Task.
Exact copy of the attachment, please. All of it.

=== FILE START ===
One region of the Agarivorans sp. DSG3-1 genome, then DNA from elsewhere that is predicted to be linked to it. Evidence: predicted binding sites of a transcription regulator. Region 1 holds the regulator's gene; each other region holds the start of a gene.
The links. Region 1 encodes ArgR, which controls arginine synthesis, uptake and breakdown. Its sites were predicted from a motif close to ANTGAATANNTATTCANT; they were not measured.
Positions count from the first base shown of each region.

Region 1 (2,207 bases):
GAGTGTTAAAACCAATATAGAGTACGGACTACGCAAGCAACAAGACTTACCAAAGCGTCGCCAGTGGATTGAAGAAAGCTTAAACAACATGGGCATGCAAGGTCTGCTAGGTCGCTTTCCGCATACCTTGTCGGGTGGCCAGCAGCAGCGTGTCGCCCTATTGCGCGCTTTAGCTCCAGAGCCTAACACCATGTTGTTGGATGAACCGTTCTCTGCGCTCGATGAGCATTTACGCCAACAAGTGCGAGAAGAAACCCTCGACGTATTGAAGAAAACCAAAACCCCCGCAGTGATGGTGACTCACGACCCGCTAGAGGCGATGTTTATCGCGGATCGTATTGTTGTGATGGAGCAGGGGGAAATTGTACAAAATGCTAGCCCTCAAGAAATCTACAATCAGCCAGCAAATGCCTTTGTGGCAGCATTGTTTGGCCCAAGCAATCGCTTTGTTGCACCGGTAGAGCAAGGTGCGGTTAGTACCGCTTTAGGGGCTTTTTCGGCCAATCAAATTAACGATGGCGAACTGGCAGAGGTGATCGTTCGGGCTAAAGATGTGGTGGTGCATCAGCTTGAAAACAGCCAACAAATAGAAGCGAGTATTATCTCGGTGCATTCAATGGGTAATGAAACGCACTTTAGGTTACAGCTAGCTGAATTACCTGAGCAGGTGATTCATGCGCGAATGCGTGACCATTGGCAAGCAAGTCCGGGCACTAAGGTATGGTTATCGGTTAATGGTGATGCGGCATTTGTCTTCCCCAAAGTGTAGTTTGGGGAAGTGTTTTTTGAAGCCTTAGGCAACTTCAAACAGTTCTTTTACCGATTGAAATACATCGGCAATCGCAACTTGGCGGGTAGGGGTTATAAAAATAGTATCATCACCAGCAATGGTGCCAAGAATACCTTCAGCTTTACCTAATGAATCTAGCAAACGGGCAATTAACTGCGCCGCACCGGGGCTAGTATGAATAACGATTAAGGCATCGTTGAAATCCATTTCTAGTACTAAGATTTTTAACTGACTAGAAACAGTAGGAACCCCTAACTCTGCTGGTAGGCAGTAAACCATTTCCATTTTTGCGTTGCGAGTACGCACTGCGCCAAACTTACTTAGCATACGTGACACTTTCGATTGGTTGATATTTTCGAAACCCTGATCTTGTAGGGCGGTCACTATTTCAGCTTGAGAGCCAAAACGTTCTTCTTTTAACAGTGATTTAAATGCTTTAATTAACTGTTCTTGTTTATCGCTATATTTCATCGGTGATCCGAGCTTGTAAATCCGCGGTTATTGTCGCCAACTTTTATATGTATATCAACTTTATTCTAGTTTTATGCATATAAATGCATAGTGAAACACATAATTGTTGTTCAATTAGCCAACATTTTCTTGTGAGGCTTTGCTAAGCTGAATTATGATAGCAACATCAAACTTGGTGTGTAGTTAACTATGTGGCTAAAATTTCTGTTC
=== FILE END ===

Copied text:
One region of the Agarivorans sp. DSG3-1 genome, then DNA from elsewhere that is predicted to be linked to it. Evidence: predicted binding sites of a transcription regulator. Region 1 holds the regulator's gene; each other region holds the start of a gene.
The links. Region 1 encodes ArgR, which controls arginine synthesis, uptake and breakdown. Its sites were predicted from a motif close to ANTGAATANNTATTCANT; they were not measured.
Positions count from the first base shown of each region.

Region 1 (2,207 bases):
GAGTGTTAAAACCAATATAGAGTACGGACTACGCAAGCAACAAGACTTACCAAAGCGTCGCCAGTGGATTGAAGAAAGCTTAAACAACATGGGCATGCAAGGTCTGCTAGGTCGCTTTCCGCATACCTTGTCGGGTGGCCAGCAGCAGCGTGTCGCCCTATTGCGCGCTTTAGCTCCAGAGCCTAACACCATGTTGTTGGATGAACCGTTCTCTGCGCTCGATGAGCATTTACGCCAACAAGTGCGAGAAGAAACCCTCGACGTATTGAAGAAAACCAAAACCCCCGCAGTGATGGTGACTCACGACCCGCTAGAGGCGATGTTTATCGCGGATCGTATTGTTGTGATGGAGCAGGGGGAAATTGTACAAAATGCTAGCCCTCAAGAAATCTACAATCAGCCAGCAAATGCCTTTGTGGCAGCATTGTTTGGCCCAAGCAATCGCTTTGTTGCACCGGTAGAGCAAGGTGCGGTTAGTACCGCTTTAGGGGCTTTTTCGGCCAATCAAATTAACGATGGCGAACTGGCAGAGGTGATCGTTCGGGCTAAAGATGTGGTGGTGCATCAGCTTGAAAACAGCCAACAAATAGAAGCGAGTATTATCTCGGTGCATTCAATGGGTAATGAAACGCACTTTAGGTTACAGCTAGCTGAATTACCTGAGCAGGTGATTCATGCGCGAATGCGTGACCATTGGCAAGCAAGTCCGGGCACTAAGGTATGGTTATCGGTTAATGGTGATGCGGCATTTGTCTTCCCCAAAGTGTAGTTTGGGGAAGTGTTTTTTGAAGCCTTAGGCAACTTCAAACAGTTCTTTTACCGATTGAAATACATCGGCAATCGCAACTTGGCGGGTAGGGGTTATAAAAATAGTATCATCACCAGCAATGGTGCCAAGAATACCTTCAGCTTTACCTAATGAATCTAGCAAACGGGCAATTAACTGCGCCGCACCGGGGCTAGTATGAATAACGATTAAGGCATCGTTGAAATCCATTTCTAGTACTAAGATTTTTAACTGACTAGAAACAGTAGGAACCCCTAACTCTGCTGGTAGGCAGTAAACCATTTCCATTTTTGCGTTGCGAGTACGCACTGCGCCAAACTTACTTAGCATACGTGACACTTTCGATTGGTTGATATTTTCGAAACCCTGATCTTGTAGGGCGGTCACTATTTCAGCTTGAGAGCCAAAACGTTCTTCTTTTAACAGTGATTTAAATGCTTTAATTAACTGTTCTTGTTTATCGCTATATTTCATCGGTGATCCGAGCTTGTAAATCCGCGGTTATTGTCGCCAACTTTTATATGTATATCAACTTTATTCTAGTTTTATGCATATAAATGCATAGTGAAACACATAATTGTTGTTCAATTAGCCAACATTTTCTTGTGAGGCTTTGCTAAGCTGAATTATGATAGCAACATCAAACTTGGTGTGTAGTTAACTATGTGGCTAAAATTTCTGTTC